Who was Achilles?

CHIEF of the heroes of the siege of Troy was Achilles. He was a prince of Thessaly in Greece, and his mother was said to have been the sea-nymph Thetis. He was very young when the Greeks set out to attack Troy, so his mother, knowing that he was destined to perish in the war, hid him as a girl among the maidens of the court. Here he was found by the clever Ulysses, who was gathering the reluctant Greek princes for the war. Ulysses discovered Achilles by coming as a merchant among the court women. Each picked up such of his wares as pleased her, and young Achilles seized upon the weapons of war.

As their leader in the struggle against Troy, the Greek princes chose Agamemnon, the king of Mycenae. A jealousy sprang up at once between Agamemnon and Achilles, who could ill brook any leadership; and this enmity at length flashed into open quarrel. Each of them in the war had captured a fair princess as his prisoner. Agamemnon's prize was the daughter of a priest, and to stay a pestilence among the Greeks she was restored to her father. Agamemnon then demanded that Achilles' prize, the beautiful Briseis, should be given him instead. Achilles had been occupied in subduing all the lesser cities dependent upon Troy. In one of these he had captured Briseis and had learned to love her. When he was compelled to surrender her, he sank into such depths of despair and anger that he would no longer fight. He refused to lend any further help whatever to the Greeks.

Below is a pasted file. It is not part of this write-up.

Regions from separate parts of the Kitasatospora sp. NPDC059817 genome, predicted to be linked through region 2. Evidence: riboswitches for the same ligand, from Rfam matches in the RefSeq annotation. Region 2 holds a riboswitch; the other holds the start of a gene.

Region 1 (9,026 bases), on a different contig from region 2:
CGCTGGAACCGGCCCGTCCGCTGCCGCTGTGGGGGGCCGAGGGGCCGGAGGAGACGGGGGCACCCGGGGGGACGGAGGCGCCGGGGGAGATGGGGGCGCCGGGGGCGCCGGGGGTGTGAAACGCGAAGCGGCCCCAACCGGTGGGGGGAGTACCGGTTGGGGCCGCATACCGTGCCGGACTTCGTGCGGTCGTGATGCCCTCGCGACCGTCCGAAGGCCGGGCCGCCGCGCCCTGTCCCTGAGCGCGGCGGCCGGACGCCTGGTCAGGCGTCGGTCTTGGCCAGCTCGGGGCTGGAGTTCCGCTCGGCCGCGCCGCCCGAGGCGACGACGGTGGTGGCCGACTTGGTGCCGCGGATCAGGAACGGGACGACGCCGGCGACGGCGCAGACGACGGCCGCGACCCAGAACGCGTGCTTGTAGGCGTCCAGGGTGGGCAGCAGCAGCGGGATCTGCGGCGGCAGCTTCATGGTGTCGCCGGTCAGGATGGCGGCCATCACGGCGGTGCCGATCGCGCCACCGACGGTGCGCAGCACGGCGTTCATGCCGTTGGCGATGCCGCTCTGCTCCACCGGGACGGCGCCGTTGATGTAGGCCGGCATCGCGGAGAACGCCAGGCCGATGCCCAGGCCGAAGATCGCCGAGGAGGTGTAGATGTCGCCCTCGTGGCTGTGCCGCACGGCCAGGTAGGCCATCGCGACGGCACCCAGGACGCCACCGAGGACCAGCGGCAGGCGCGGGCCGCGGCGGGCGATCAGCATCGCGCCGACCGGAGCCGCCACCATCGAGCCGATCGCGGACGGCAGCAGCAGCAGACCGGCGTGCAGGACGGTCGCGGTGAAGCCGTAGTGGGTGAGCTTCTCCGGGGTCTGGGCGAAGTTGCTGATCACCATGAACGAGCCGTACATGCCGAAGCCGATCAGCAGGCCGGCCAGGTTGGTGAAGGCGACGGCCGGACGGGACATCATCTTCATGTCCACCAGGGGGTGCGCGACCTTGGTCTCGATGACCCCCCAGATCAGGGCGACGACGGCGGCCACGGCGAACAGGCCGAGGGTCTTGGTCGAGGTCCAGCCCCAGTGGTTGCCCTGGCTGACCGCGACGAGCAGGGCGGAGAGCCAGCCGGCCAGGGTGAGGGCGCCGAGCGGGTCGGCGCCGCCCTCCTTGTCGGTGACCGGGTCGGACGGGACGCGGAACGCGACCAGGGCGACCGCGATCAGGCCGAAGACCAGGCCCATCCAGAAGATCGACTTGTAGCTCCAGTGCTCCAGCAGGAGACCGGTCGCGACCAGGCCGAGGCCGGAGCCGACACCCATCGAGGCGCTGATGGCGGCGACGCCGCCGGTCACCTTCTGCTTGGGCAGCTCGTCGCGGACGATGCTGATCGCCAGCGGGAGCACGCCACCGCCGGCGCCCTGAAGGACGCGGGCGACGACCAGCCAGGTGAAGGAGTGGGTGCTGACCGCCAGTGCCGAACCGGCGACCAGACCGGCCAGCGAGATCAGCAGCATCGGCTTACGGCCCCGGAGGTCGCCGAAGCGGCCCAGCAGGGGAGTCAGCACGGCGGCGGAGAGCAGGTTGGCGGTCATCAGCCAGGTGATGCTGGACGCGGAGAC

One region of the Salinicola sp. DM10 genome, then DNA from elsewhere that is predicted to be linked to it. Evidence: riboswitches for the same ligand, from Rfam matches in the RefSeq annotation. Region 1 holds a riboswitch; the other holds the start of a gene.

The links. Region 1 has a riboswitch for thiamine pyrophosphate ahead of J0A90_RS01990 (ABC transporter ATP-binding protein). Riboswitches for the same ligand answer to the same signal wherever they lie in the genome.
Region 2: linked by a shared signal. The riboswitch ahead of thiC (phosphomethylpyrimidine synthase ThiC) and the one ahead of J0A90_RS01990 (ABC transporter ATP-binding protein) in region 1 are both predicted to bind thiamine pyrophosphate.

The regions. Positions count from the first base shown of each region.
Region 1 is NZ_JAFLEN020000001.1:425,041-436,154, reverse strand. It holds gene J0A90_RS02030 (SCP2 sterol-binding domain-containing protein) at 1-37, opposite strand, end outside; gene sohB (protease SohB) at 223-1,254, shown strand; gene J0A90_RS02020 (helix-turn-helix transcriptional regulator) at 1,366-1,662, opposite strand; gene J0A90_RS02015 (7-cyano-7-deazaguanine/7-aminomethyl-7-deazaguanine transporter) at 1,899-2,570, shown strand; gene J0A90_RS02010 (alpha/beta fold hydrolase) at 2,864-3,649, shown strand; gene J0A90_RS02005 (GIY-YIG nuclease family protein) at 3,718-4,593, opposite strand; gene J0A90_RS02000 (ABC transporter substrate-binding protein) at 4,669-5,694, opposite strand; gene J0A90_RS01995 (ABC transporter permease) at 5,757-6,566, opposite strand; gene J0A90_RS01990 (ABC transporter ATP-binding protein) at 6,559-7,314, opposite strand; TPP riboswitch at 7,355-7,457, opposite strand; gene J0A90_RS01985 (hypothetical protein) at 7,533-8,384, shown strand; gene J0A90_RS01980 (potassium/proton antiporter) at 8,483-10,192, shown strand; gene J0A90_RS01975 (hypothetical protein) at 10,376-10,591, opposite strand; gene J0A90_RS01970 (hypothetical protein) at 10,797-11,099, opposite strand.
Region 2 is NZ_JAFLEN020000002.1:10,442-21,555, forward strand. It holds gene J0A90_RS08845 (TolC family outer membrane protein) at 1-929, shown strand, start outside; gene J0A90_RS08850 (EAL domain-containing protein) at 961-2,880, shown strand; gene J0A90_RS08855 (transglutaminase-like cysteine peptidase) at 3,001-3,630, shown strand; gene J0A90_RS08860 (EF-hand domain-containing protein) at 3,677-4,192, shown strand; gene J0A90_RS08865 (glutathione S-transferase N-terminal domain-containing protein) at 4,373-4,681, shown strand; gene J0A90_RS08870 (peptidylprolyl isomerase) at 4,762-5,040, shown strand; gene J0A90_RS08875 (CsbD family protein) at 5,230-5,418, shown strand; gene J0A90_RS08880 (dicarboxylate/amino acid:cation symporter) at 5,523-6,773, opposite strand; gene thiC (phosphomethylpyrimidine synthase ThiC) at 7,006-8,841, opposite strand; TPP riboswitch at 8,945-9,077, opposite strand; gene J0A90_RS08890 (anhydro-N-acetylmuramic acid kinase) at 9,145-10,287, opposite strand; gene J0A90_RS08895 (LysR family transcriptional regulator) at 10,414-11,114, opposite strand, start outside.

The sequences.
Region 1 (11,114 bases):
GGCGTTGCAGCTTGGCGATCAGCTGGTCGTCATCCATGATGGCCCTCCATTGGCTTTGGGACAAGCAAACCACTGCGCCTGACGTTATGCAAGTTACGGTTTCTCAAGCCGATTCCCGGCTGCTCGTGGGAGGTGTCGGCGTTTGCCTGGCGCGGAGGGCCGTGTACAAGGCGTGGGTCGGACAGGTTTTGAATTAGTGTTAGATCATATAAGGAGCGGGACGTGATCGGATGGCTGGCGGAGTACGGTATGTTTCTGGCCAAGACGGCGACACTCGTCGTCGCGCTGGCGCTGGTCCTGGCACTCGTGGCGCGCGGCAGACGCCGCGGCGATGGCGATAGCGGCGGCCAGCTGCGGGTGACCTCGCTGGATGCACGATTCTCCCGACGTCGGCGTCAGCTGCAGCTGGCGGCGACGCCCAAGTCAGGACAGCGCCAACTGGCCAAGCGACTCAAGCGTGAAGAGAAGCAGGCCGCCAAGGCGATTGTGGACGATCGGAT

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Read about Who was Achilles? in the The Story of the Greatest Nations and the Worlds Famous Events Vol 1

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